The pensions industry, both here and abroad, has come under strong criticism from a man who has several decades of experience in the sector. David Kingston, chairman of advisors Acuvest and a former chief executive of Irish Life addressed a conference on the pensions industry in Dublin this morning. He said the industry to date has been very technical and has lost touch with some of the major trends that have been occurring. "The industry is going through big changes at the moment. Defined benefit schemes are dying and are being replaced by defined contribution schemes. Let's not make the same mistakes again. If we're going to put a lot of money into pensions, let's manage them properly," Mr Kingston states.

Cited the doubling of life expectancy and the halving of long term interest rates over the past 50 years, Mr Kingston said these factors have had had a traumatic effect on the industry. "I think we've lost touch with managing the consequences of that and focusing too much on investment performance. There's no doubt that is important but we've been focusing too much on that second tier. We've been neglecting the top tier. We have to make sure the whole process is correct and we have an opportunity to do that now."

The pensions expert said the industry had been engaged in firefighting in the last few years, but he said that was a consequence of the industry trying to catch up with what should have been done 10 or 15 years ago. Mr Kingston said there was a case for the investor themselves to become more engaged in their pension's performance, but they shouldn't be expected to become the expert. "There've been many attempts to educate the consumer in financial matters. There's a limit to which that will go. You can't imagine that everyone is going to become a financial expert overnight."

MORNING BRIEFS - The Killybegs Fishermen's Organisation is to develop the world's biggest bio-marine ingredients facility in conjunction with a Norwegian science and technology company which specialises in the area. The €35m project will result in the creation of up to 70 jobs when it opens in 2016 and a further 50 jobs in the construction phase. The facility will have the capacity to process up 50,000 tonnes of raw material annually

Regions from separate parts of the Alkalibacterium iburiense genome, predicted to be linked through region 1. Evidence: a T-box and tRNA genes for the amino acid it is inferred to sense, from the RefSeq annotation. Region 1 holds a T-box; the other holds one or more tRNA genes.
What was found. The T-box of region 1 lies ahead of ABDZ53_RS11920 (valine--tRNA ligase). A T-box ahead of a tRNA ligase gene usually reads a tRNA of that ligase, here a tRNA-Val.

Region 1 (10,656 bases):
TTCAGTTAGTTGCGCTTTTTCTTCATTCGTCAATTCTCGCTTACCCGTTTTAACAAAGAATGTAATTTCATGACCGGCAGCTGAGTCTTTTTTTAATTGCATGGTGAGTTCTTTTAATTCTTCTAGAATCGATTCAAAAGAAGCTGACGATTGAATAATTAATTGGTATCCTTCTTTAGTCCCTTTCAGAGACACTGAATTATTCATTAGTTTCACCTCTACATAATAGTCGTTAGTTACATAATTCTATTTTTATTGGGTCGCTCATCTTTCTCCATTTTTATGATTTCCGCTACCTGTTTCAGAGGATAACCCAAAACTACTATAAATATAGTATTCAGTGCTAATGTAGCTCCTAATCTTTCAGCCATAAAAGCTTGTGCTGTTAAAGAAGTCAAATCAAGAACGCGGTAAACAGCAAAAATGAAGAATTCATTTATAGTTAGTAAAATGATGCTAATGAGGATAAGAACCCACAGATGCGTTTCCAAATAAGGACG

***  Glaxo SmithKline has issued a product recall following a warning from the US Food and Drug Administration over contamination of a material at the company's Cork plant. The ingredient is understood to be paroxetine, which is used to make antidepressant drugs Paxil and Seroxat. GSK said there was no risk of harm to patients taking these drugs. In a letter seen by Reuters, the FDA said GSK did not fully investigate a list of conditions the regulator sent after it inspected the plant in October. Some batches of drugs using the contaminated ingredient were later shipped.

*** Australian industry took two big hits overnight. Oil giant BP says it is going to cease production at its Bulwer Island refinery in Brisbane by next year. And tobacco manufacturer Philip Morris is to cease cigarette production at its factory in Moorabbin near Melbourne. The company said the plain-packaging laws were a factor in its decision. But Australia's industrial sector has been hit hard of late by increasing Asian competition and a stronger Australian dollar.